March 26, 2012

Wahooze Spring Practice Q&A

Spring practice is upon us, and we are working our way toward the Spring Game on April 14th.  As Wahooze Nation transitions from basketball mode to football mode, we thought we would hit you guys with a sprawling, long-winded, spring football-themed, Wahooze-style Q&A. BOOM. Enjoy!

Is Mike Rocco really ready to take the reins and become our best quarterback since Matt Schaub?  What happens if Greyson Lambert is clearly our best quarterback during spring practices?

Pierce: Rocco’s ready, absolutely. He’s completely secure as the #1 QB on the team and should be more relaxed this spring because of it. His second half of last season was pretty dang solid, especially considering what we’ve had to accept as “quarterback” play for the past decade. Rocco’s a heady guy, I see nothing stopping him from continuing to improve and, considering his youth, becoming and All-ACC type of QB.

(Doesn’t All-ACC QB pretty much require a basic understanding of “players catch balls thrown at their hands, not their feet?”…anyway…)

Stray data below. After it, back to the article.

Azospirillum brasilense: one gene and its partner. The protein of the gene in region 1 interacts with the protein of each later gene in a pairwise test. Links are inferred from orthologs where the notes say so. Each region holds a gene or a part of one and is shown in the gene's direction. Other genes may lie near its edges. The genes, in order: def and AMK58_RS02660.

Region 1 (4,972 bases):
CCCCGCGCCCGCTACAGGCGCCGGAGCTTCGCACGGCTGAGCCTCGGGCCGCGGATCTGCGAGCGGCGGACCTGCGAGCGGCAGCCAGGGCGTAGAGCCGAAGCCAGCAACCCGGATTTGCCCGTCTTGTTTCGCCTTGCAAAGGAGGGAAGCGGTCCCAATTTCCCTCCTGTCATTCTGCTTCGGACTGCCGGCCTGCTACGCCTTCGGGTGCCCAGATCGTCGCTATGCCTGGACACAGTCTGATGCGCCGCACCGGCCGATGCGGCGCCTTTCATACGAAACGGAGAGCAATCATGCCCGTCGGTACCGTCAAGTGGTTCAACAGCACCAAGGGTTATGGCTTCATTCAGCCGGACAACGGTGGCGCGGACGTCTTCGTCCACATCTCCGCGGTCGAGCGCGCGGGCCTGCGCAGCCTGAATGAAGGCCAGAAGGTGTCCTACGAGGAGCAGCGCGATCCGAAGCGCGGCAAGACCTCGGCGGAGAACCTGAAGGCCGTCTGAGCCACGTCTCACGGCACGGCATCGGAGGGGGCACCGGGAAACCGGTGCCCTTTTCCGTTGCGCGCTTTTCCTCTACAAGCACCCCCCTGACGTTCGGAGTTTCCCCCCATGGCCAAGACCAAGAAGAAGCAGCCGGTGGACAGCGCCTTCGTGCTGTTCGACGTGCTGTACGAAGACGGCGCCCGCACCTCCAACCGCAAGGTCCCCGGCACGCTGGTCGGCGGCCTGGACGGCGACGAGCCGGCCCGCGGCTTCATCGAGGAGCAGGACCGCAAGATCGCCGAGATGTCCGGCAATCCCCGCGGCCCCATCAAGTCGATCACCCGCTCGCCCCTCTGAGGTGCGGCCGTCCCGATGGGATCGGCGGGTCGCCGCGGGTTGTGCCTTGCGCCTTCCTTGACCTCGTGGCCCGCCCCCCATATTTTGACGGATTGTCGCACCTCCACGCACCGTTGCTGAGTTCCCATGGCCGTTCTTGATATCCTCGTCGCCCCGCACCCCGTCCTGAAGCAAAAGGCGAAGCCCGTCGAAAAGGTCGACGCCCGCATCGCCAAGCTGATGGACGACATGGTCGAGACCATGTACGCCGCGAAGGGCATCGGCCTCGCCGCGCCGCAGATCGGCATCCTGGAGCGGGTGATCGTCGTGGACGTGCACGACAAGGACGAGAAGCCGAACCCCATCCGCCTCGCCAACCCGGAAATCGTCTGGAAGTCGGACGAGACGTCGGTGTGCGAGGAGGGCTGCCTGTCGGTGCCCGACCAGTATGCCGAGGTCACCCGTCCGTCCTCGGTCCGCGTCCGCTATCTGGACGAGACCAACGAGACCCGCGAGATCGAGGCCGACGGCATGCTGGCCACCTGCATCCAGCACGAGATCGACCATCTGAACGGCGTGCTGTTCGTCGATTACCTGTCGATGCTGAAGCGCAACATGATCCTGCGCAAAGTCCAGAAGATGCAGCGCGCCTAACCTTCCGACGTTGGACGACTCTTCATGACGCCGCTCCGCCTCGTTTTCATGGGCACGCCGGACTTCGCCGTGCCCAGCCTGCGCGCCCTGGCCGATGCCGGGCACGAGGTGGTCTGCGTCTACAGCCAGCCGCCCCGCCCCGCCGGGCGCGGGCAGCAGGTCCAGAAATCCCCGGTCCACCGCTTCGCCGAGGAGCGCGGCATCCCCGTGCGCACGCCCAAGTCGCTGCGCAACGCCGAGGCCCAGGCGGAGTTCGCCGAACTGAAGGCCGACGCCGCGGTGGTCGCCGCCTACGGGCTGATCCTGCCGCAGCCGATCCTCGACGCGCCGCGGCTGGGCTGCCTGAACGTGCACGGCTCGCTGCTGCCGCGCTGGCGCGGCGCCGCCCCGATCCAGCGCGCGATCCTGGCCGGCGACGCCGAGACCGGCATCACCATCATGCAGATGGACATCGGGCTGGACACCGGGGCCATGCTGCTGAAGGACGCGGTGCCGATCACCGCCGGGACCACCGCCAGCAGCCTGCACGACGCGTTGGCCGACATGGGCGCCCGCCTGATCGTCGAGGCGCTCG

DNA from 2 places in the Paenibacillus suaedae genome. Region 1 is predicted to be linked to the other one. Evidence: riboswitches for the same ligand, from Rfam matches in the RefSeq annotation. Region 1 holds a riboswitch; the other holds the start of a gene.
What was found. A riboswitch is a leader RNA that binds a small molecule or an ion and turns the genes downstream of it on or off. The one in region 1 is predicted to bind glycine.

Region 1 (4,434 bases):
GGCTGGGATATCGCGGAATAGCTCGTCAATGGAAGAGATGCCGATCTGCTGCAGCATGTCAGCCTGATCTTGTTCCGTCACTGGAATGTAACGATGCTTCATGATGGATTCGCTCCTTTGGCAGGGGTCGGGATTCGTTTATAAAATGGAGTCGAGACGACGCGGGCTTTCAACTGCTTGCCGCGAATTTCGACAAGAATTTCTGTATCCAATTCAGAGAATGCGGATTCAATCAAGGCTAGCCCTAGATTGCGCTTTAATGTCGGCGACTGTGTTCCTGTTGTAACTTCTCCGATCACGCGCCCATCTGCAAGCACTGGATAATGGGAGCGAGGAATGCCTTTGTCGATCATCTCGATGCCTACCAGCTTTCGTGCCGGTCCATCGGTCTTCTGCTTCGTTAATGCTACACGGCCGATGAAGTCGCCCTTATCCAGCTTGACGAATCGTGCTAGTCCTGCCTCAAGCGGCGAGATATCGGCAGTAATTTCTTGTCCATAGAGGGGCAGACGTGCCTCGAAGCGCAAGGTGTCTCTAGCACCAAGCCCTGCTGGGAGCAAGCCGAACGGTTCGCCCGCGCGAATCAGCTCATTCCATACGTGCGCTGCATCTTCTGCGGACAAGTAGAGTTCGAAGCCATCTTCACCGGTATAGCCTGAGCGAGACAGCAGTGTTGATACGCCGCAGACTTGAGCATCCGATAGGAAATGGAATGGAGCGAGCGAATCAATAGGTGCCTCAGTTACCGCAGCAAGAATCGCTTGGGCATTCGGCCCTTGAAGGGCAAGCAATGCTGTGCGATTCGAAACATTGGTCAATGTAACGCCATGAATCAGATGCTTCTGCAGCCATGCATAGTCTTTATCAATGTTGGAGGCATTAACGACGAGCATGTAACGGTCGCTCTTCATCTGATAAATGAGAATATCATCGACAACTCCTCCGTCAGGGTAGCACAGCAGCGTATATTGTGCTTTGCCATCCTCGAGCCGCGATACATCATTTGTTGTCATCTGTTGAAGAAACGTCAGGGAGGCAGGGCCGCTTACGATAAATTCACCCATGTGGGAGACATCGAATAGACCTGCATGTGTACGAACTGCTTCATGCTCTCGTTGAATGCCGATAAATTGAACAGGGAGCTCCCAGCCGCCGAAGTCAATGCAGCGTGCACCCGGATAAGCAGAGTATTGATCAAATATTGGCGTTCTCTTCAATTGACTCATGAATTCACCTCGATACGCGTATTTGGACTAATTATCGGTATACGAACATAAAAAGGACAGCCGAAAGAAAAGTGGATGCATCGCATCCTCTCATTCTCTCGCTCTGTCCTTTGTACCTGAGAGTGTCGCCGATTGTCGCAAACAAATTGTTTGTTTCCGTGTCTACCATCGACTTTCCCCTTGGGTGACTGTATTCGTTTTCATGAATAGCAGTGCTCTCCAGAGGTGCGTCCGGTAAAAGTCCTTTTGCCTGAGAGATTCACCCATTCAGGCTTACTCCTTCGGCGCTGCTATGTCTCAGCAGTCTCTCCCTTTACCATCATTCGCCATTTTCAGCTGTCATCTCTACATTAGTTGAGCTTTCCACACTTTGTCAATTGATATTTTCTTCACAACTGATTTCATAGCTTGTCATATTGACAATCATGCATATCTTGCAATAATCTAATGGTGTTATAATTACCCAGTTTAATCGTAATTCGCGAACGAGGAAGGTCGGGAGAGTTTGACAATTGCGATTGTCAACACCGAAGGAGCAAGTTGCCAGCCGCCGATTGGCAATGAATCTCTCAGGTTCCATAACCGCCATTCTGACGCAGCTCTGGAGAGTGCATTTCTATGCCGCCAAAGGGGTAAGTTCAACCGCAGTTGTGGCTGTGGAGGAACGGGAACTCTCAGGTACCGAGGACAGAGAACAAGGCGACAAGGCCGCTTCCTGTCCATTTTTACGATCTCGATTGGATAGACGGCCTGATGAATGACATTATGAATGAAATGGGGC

Initial reports are that Greyson Lambert is the real deal. He’s 6’5”, towers over the other QBs, and throws a rocket of a pass consistently. Frankly, the kid seems destined to be a star for the Hoos (but didn’t our last 4-star QB (whoshallnotbenamedbecauseIbeliveinjinxes) seem that way too…?). As a friend of mine put it: “Greyson Lambert was born to Lord over UVA – his name is Greyson for [love]’s sake…I picture entitled NOVA or Northeastern UVA [ladies of dubious morality] from DG exclaiming ‘Greeeeyson’ with downward inflection and it just fits.”  And he’s right. Optimally, Lambert becomes the best UVA QB since Shawn Moore.* However, OPTIMALLY, that doesn’t happen for a couple years. Rocco should start. Lambert should redshirt.